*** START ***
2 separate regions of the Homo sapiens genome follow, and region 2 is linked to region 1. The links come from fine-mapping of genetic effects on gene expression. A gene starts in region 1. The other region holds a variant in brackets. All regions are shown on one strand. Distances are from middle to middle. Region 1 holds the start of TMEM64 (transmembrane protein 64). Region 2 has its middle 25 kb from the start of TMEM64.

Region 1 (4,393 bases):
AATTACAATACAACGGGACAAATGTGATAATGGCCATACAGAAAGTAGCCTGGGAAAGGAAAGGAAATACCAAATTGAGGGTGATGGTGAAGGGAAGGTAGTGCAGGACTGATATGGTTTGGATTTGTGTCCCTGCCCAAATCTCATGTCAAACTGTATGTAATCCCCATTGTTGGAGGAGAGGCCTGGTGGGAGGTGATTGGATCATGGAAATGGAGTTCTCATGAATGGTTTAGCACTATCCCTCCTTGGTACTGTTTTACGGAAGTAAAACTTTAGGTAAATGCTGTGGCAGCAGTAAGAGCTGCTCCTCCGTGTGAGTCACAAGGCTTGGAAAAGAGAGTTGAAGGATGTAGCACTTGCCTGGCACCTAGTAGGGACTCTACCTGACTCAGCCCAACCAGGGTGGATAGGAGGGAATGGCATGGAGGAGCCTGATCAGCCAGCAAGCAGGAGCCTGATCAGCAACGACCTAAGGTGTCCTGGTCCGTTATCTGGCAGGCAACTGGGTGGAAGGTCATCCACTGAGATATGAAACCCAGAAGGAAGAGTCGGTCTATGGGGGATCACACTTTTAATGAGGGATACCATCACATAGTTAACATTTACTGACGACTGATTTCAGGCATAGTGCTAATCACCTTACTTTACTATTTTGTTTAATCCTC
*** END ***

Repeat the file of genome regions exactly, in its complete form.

2 separate regions of the Homo sapiens genome follow, and region 2 is linked to region 1. The links come from fine-mapping of genetic effects on gene expression. A gene starts in region 1. The other region holds a variant in brackets. All regions are shown on one strand. Distances are from middle to middle. Region 1 holds the start of TMEM64 (transmembrane protein 64). Region 2 has its middle 25 kb from the start of TMEM64.

Region 1 (4,393 bases):
AATTACAATACAACGGGACAAATGTGATAATGGCCATACAGAAAGTAGCCTGGGAAAGGAAAGGAAATACCAAATTGAGGGTGATGGTGAAGGGAAGGTAGTGCAGGACTGATATGGTTTGGATTTGTGTCCCTGCCCAAATCTCATGTCAAACTGTATGTAATCCCCATTGTTGGAGGAGAGGCCTGGTGGGAGGTGATTGGATCATGGAAATGGAGTTCTCATGAATGGTTTAGCACTATCCCTCCTTGGTACTGTTTTACGGAAGTAAAACTTTAGGTAAATGCTGTGGCAGCAGTAAGAGCTGCTCCTCCGTGTGAGTCACAAGGCTTGGAAAAGAGAGTTGAAGGATGTAGCACTTGCCTGGCACCTAGTAGGGACTCTACCTGACTCAGCCCAACCAGGGTGGATAGGAGGGAATGGCATGGAGGAGCCTGATCAGCCAGCAAGCAGGAGCCTGATCAGCAACGACCTAAGGTGTCCTGGTCCGTTATCTGGCAGGCAACTGGGTGGAAGGTCATCCACTGAGATATGAAACCCAGAAGGAAGAGTCGGTCTATGGGGGATCACACTTTTAATGAGGGATACCATCACATAGTTAACATTTACTGACGACTGATTTCAGGCATAGTGCTAATCACCTTACTTTACTATTTTGTTTAATCCTC